- Cape student sues, accuses school officials of slamming her to ground multiple times (04/28/16)45
- Bob Evans restaurant in Cape Girardeau among chain's 21 closings (04/26/16)9
- Missouri House votes to allow concealed weapons without permits (04/28/16)6
- Two hurt in motorcycle wreck on Interstate 55 (04/25/16)1
- Law firm requests information about Cape's traffic cameras (04/25/16)2
- Local lawmakers split over failed medical marijuana bill; voters may have a say (04/26/16)19
- Police report filed, but no charges in incident at Cape Central (04/29/16)35
- Tanker truck catches fire near Oak Ridge (04/24/16)7
- Local company makes eco-friendly kitty litter that cuts cat-box smell (04/25/16)
- Senator introduces bill for I-57 that would connect Sikeston with Little Rock (04/28/16)4
Focus on the Family: Adolescence can be hard for kids, parents
Dear Dr. Dobson: My teenage son is becoming increasingly difficult to get along with. Isn't there some way to avoid this blackout period and the other stresses associated with the adolescent voyage?
Dear Reader: Not with some teenagers, perhaps not with the majority. Tension occurs in the most loving and intelligent of families. It is driven by powerful hormonal forces that overtake and possess boys and girls in the early pubescent years. I believe parents and even some behavioral scientists have underestimated the effect of the biochemical changes occurring in puberty. We can see the effect of these hormones on the physical body, but something equally dynamic is occurring in the brain. How else can we explain why a happy, contented, cooperative 12-year-old suddenly becomes a sullen, angry, depressed 13-year-old? Some authorities would contend that social pressure alone accounts for this transformation. I simply don't believe that.
If the upheaval were caused entirely by environmental factors, its onset would not be so predictable in puberty. The emotional changes I have described arrive right on schedule, timed to coincide precisely with the arrival of sexual maturation. Both characteristics, I contend, are driven by a common hormonal assault. Human chemistry apparently goes haywire for a few years, in some more than others, affecting mind as much as body.
Dear Dr. Dobson: I have a 2-year-old boy who is as cute as a bug's ear and I love him dearly, but he nearly drives me crazy. He throws the most violent temper tantrums and gets into everything. Why is he like this and are other toddlers so difficult?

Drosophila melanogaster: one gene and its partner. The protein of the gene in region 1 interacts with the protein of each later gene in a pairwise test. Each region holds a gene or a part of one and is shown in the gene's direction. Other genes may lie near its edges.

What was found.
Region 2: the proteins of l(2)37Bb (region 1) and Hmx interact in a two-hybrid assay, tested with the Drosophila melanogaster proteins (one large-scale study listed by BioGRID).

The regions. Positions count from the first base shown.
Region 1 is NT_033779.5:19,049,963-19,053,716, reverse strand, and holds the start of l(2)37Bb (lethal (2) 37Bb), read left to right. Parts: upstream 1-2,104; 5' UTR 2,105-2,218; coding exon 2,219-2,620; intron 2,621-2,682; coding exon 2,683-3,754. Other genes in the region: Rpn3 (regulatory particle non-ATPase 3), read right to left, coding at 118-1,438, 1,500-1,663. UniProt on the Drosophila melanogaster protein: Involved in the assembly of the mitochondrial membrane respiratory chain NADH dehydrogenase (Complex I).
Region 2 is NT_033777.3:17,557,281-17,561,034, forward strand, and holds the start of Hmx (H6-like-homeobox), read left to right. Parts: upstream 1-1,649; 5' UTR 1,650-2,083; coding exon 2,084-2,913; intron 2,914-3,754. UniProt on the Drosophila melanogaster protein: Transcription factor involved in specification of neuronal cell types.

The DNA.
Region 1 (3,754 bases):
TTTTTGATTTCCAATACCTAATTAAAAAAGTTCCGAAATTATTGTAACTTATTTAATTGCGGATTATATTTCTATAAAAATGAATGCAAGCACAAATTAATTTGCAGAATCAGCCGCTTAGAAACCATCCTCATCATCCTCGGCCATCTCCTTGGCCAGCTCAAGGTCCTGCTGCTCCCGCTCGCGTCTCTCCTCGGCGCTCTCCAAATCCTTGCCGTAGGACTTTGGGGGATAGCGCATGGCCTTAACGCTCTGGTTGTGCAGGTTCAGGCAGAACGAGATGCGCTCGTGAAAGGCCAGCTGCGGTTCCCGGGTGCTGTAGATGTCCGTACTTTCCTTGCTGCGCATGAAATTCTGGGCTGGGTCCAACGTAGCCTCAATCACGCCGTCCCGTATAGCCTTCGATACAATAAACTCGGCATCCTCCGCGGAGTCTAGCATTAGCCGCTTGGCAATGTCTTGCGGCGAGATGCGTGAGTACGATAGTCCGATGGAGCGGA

Dear Reader: Your description of your toddler comes right out of the child development textbooks. That time of life begins with a bang (like the crash of a lamp or a porcelain vase) at about 18 months of age and runs until about age 3. A toddler is the most hard-nosed opponent of law and order, and he honestly believes the universe circles around him. In his cute little way, he is curious, charming, funny, lovable, exciting, selfish, demanding, rebellious and destructive. Comedian Bill Cosby must have had some experience with toddlers. He is quoted as saying, "Give me 200 active 2-year-olds and I could conquer the world."
Children between 15 and 36 months of age do not want to be restricted or inhibited in any manner, nor are they inclined to conceal their opinions. Bedtime becomes an exhausting ordeal each night. They want to play with everything in reach, particularly fragile and expensive ornaments. They prefer using their pants rather than the potty and insist on eating with their hands. And most of what goes in their mouths is not food. When they break loose in a store, they run as fast as their legs will carry them. They pick up the kitty by its ears and then scream when scratched. They want mom within three feet of them all day, preferably in the role of their full-time playmate. Truly, the toddler is a tiger -- but a precious one.
I hope you won't get too distressed by the frustrations of the toddler years. It is a brief period of development that will be over before you know it. With all its challenges, it is also a delightful time when your little boy is at his cutest. Approach him with a smile and a hug. But don't fail to establish yourself as the boss during this period. All the years to come will be influenced by the relationship you build during this 18-month window.
Send your questions to Dr. James Dobson, c/o Focus on the Family, P.O. Box 444, Colorado Springs, Colo. 80903. Dobson is the chairman of the board for Focus on the Family.